I peered out the window as I heard a van pull up outside. I was curious about the other couples who were attending the Christian family conference over the weekend. As a woman emerged from a gray van, I gasped. “Honey,” I called to my husband who was putting away some of his things, “You won’t believe this woman outside! Her hair is buzzed, and she has a bald stripe shaved on the top of her head!” I kept looking out the window, wondering what kind of Christian woman would have a hairstyle like that. I imagined she was probably a feminist…or maybe a punk rocker. Either way, I knew I wouldn’t be making friends with her over the weekend. I let my eyes wander around the parking lot of the resort. I saw a kind-looking woman with long, curly red hair and another nice-looking person with shoulder-length blonde hair. I suspected I’d be making friends with some of the nicer-looking ladies I saw meandering around the premises. I couldn’t imagine how the bald-stripe woman fit into this conservative-looking group of people.
An hour or so later, all the attendees met together for a “getting to know you” time. My husband and I found ourselves standing next to the woman with the bald stripe and her husband. It was then that I could see that her shaved hair was due to a huge scar on the top of her head. Within a few minutes of noticing the scar, I heard her husband make a reference to his wife’s recent brain surgery, as he clutched her to himself. Suddenly, I felt like the world’s worst Christian.
It wasn’t the first time I had judged someone’s character before getting to know her. I often jump to sour conclusions about people and then later find out how nice they actually are. Judging people is one of my best worst habits.
Over the course of the two-day conference, I was able to spend some time getting to know the sweet, godly woman who had survived a brain tumor removal. She shared with me and some other ladies how the Lord had used the trial to strengthen her faith and increase her love for our gracious Lord. When the conference was over and we were all going our separate ways, I found myself wishing that I had had more time to get to know her and learn from her. My thoughts went back to the moment I first looked at her. I almost missed the blessing of meeting this woman because of a misjudgment of her character. As I reflected on my foolishness, I realized that even if this woman had chosen her hairstyle and hadn’t had a brain surgery, I shouldn’t have rejected her. She could’ve been a feminist or a punk rocker, and it still would’ve been right for me to have befriended her and tried to show her Christ by my life and my love. Many times in the Bible Jesus befriended those whom others judged and shunned. I also thought about the fact that God looks at men’s hearts, rather than their outward appearances (I Samuel 16:7). I don’t have the ability to see men’s hearts, but I do have the responsibility of getting to know others and judging them with righteous judgment (John 7:24), rather than on their external appearances.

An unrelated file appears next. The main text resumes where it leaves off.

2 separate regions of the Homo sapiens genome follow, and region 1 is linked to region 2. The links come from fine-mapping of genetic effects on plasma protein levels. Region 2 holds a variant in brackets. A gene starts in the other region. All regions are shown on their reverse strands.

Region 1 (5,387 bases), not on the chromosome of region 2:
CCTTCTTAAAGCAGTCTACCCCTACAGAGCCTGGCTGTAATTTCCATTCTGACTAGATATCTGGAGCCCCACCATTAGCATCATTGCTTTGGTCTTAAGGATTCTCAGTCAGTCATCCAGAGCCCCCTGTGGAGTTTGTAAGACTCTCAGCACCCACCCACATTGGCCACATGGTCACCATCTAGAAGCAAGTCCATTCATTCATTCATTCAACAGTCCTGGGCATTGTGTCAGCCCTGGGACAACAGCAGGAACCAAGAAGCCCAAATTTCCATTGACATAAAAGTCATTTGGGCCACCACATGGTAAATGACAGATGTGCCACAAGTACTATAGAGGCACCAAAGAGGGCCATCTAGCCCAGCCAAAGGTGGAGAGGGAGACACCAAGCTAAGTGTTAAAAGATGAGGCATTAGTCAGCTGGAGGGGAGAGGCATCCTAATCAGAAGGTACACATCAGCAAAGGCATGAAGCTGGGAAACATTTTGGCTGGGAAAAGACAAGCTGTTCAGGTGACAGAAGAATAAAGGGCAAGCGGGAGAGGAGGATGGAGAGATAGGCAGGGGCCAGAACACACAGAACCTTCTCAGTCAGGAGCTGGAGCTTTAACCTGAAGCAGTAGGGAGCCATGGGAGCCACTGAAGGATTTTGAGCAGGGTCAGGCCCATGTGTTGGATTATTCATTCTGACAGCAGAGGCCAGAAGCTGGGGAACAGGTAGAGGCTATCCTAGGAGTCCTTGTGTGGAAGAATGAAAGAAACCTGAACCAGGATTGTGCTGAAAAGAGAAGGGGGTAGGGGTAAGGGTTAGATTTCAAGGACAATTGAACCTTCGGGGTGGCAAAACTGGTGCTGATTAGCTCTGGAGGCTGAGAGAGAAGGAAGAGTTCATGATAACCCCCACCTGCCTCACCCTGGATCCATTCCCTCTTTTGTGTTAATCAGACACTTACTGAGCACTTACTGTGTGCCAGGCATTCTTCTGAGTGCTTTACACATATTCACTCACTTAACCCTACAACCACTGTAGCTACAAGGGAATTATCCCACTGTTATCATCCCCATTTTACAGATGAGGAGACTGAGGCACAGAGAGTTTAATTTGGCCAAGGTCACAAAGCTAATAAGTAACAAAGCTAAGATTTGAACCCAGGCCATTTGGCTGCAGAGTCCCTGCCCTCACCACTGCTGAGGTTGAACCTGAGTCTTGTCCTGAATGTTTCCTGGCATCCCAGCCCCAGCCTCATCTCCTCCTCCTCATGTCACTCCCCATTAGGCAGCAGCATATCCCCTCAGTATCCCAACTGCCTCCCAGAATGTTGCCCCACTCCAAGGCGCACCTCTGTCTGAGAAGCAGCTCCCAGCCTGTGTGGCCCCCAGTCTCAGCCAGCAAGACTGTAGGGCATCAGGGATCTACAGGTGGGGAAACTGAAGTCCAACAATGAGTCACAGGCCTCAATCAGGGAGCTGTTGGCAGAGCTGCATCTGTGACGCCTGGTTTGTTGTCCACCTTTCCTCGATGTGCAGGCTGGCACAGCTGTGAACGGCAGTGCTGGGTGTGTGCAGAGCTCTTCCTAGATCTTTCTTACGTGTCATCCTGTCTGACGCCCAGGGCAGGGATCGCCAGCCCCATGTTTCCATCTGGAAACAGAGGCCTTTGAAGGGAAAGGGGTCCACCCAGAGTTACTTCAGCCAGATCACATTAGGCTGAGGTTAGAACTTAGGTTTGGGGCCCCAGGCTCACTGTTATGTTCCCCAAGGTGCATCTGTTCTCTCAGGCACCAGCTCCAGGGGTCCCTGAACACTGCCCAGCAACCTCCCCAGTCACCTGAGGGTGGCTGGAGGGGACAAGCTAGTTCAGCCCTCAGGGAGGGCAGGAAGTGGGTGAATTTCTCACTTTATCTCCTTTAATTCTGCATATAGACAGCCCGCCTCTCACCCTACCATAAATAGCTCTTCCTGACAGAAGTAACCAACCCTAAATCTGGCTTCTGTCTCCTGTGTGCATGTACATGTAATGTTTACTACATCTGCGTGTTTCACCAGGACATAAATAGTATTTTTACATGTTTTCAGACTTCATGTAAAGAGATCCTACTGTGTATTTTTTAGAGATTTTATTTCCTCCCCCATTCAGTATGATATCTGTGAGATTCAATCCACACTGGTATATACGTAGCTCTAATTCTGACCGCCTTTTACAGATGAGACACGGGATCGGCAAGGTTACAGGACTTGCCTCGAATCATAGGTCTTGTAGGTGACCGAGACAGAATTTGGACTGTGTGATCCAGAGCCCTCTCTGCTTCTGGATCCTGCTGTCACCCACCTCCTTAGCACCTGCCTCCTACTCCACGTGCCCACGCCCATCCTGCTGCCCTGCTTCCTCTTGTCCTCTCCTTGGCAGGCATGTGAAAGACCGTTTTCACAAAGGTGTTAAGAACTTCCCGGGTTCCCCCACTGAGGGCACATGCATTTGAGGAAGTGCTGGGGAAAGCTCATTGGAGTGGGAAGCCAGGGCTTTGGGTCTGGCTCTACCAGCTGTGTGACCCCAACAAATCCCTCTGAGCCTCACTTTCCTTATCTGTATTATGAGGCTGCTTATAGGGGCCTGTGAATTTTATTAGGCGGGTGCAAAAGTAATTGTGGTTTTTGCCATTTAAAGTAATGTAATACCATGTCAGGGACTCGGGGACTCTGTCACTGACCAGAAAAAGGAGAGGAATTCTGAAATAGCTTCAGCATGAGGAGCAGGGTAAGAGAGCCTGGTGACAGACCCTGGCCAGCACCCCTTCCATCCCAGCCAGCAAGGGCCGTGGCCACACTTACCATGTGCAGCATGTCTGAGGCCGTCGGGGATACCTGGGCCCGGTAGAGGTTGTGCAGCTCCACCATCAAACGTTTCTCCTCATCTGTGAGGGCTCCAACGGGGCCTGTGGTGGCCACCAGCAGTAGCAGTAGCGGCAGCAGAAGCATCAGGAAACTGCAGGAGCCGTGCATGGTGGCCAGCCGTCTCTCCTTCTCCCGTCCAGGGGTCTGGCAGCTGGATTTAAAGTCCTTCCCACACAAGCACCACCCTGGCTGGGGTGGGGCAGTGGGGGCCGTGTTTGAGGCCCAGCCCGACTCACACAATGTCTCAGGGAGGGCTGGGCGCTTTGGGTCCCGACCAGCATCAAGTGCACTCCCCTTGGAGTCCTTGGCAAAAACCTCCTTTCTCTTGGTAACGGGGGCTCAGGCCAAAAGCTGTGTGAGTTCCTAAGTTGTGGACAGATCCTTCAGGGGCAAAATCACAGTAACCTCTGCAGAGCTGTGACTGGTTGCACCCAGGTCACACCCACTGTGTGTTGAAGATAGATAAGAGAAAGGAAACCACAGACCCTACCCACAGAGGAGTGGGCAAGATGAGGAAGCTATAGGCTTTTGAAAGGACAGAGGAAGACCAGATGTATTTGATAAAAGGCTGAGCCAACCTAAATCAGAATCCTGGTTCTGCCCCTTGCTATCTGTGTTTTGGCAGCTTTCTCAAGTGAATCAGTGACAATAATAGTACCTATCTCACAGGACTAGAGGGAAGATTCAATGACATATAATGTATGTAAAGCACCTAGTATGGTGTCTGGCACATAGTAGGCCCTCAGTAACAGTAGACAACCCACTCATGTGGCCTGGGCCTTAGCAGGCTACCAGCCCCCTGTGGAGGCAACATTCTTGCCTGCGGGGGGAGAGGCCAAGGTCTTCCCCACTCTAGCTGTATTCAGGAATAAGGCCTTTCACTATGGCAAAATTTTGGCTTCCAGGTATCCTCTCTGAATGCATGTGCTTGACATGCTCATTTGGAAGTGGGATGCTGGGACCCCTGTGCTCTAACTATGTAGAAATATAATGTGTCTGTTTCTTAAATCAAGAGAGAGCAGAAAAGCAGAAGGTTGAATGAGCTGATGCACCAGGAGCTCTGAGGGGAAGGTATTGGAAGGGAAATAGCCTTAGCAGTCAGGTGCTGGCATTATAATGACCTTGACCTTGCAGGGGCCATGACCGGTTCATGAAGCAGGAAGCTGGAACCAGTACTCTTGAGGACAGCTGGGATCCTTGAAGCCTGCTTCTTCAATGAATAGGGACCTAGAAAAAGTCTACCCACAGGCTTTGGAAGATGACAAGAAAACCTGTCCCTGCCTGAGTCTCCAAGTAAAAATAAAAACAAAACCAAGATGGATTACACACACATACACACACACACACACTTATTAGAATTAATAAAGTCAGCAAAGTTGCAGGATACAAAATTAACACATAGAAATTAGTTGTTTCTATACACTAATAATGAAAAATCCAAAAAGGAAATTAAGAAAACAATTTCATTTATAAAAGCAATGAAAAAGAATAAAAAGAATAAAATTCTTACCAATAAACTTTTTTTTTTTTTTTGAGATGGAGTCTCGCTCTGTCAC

I don’t think I’m an expert yet at loving strangers the way I know I should, but I’m working on it. Since that incident, I’ve stepped out of my comfort zone and shown friendliness to as many guests at church as I can—not just the ones who look like me. And the next time I encounter someone who stands out to me in an unusual way, I have a feeling I’m going to be compelled to be the first in line to befriend her. I learned an important lesson, and I don’t think I’m going to forget it.